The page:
“This week Congress is out of Washington, but it’s very much going to be a workweek for us and for the conversations that are ongoing with Congress. By the time that they return, which is June 7, just a week from tomorrow, we need a clear direction,” Buttigieg told CNN’s Jake Tapper on “State of the Union.”
“You know, certainly encouraging to see the healthy conversations that have happened over the last days and weeks, but the President keeps saying inaction is not an option and time is not unlimited here,” he added. “The American people expect us to do something, they expect us to deliver.”
The comments from the transportation secretary come as the White House and congressional Republicans remain locked in negotiations on the proposal, with President Joe Biden pushing for the passage of a nearly $1 trillion package that would provide money for roads, bridges and other major projects. The President is set to miss a Memorial Day deadline he had set for the talks, with lawmakers planning to return to Washington early next week.
Last week, Senate Republicans made a $928 billion counteroffer to Biden’s $1.7 trillion proposal, though their offer fell short of the $1 trillion that they had said Biden was open to during their White House negotiations. Buttigieg told CNN on Sunday that though Republicans “philosophically seem to agree that $1 trillion investment is the kind of thing we need to do right now,” there is still a lot of “daylight” between the two sides.
“Especially because things we consider very important — from making sure that we’re sparking an electric vehicle revolution and that it happens in the US with American workers on American soil, to the President’s commitment to make sure that we get rid of 100% of lead pipes in this country — we didn’t see as much of that in the counterproposal,” he said.
The administration, Buttigieg said, is “getting pretty close to a fish or cut bait moment” in its negotiations, indicating that Democrats may go it alone sooner rather than later if a deal isn’t reached.
“So, we believe in this process but also very much agree that this can’t go on forever,” he said.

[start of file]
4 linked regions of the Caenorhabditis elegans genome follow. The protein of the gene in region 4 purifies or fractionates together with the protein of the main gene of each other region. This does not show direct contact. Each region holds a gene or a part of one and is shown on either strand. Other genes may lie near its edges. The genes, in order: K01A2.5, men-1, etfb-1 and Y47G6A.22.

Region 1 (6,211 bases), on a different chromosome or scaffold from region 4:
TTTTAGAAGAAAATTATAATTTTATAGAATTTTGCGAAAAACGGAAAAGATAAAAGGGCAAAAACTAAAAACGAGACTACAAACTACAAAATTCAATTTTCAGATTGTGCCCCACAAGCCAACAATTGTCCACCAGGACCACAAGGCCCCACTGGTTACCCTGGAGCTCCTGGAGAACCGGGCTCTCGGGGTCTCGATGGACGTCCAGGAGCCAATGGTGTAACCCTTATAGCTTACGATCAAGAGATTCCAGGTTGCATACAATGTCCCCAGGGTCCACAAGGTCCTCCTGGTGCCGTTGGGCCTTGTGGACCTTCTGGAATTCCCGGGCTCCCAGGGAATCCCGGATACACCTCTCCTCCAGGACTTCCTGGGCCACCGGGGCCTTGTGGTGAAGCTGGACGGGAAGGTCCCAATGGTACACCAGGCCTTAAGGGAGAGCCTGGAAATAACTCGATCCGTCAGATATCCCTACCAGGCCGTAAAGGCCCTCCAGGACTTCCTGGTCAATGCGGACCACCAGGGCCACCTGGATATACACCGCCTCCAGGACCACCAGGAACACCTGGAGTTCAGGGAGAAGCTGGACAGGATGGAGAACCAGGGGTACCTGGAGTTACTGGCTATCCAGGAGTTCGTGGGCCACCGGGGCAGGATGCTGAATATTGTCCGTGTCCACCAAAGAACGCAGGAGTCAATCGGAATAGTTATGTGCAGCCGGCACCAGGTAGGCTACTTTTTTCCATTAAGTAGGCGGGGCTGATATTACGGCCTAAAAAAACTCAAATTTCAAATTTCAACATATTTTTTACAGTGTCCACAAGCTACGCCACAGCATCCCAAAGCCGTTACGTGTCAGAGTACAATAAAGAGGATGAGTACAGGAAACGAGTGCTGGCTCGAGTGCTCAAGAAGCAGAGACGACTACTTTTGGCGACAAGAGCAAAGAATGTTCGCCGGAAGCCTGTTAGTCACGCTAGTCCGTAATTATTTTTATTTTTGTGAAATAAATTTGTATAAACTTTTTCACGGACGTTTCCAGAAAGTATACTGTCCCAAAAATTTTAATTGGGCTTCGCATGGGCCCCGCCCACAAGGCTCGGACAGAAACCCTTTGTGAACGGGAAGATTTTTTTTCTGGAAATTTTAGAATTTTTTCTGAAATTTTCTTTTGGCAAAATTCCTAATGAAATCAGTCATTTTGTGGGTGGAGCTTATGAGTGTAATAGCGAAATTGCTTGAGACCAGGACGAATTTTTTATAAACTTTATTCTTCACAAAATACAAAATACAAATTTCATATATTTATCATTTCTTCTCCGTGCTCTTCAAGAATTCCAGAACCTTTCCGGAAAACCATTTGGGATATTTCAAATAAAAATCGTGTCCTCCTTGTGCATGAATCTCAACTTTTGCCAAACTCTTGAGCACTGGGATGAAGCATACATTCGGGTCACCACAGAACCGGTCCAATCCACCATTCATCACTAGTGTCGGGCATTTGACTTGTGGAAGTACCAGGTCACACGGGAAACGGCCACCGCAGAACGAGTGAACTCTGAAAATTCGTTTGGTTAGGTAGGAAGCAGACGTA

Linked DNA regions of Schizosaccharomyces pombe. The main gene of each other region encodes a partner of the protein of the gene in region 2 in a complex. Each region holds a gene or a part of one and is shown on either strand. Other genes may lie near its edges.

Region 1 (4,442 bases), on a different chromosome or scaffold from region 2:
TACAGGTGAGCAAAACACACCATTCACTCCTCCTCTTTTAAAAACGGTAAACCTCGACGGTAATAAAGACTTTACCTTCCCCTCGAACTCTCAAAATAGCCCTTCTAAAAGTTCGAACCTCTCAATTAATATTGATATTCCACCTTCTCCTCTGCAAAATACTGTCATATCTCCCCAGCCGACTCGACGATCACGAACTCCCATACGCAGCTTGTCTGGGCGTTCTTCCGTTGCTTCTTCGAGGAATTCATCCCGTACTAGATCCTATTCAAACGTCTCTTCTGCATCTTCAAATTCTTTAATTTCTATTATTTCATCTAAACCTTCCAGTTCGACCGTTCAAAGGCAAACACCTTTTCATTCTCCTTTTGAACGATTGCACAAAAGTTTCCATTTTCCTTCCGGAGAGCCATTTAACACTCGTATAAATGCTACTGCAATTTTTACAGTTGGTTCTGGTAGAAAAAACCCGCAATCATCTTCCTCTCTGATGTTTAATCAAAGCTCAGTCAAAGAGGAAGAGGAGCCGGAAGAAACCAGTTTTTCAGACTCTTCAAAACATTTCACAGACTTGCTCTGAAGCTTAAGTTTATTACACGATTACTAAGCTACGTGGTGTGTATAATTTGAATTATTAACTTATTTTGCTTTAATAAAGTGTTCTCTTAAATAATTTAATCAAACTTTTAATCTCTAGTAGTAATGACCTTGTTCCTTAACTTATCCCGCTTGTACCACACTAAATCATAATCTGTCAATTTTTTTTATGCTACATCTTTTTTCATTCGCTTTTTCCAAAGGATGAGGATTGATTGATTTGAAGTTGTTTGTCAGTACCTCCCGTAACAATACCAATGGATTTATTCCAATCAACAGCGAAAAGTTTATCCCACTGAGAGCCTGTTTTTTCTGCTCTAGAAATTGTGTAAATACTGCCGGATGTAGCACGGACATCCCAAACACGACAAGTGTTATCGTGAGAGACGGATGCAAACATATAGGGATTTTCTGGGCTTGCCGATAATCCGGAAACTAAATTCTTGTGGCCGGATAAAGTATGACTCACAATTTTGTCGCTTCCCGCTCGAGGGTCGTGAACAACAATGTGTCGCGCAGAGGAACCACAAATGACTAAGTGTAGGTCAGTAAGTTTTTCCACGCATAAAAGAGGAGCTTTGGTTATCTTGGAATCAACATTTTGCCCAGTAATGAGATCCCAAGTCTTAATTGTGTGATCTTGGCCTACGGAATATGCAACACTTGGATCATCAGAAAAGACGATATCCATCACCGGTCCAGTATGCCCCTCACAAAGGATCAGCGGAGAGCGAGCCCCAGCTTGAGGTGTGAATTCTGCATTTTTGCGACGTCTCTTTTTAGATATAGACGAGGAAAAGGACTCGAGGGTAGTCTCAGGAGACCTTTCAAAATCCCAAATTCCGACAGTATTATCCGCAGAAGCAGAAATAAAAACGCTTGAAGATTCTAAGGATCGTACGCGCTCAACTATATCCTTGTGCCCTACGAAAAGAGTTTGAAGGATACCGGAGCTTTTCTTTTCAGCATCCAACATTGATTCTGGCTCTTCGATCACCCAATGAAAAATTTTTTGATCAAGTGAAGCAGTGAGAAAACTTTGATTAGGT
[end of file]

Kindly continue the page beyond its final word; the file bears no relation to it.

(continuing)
Appearing later on “State of the Union,” Democratic Sen. Kirsten Gillibrand said that “waiting any longer for Republicans to do the right thing is a misstep.”
“We are about to miss the moment that we have to answer the need of this country. We are in an important, an important time, where people need government to work for them. So we have to answer that moment with bold reforms … I would go forward,” the New York Democrat told Tapper when asked if Republicans were negotiating over the issue in bad faith.
“Democrats should respond and vote together now through reconciliation to get it done and then move on to the rest of the bipartisan agenda,” Gillibrand added, referring to a process that makes it faster and easier to pass legislation related to spending, taxes and debt.
The disputes up to this point go far beyond the overall cost of a potential package, with sharply different views over the scale of any potential compromise proposal and how it would be paid for continuing to serve as major roadblocks. Biden has made clear, both publicly and privately to advisers and allies, he sees value to striking a scaled-back bipartisan deal, even if it means pushing off elements of his initial $2.3 trillion infrastructure and jobs proposal until a later effort. But he’s also made clear he’s not willing to sharply scale back the full scope of his proposal.
The President is set to meet this week with Sen. Shelley Moore Capito, a West Virginia Republican who’s leading the Senate GOP’s negotiating team. The senator said Sunday that she’s optimistic about reaching a deal.
“I think the President is making the decisions,” she said on “Fox News Sunday.” “I think we are building those blocks towards a really good, solid infrastructure package that has bipartisan support. So we’re responding to what the President has said. He told me on the phone just the day before yesterday, ‘Let’s get this done.’ And I think that means he has his heart is in this, we have had some back and forth with the staff who pulled back a little bit, but I think we’re smoothing out those edges.”
Capito said she will not vote to overturn tax cuts made during the Trump administration to pay for the package, adding Republicans are open to footing the bill through user fees for individuals who use hybrid and electric cars.
This story has been updated with additional details Sunday.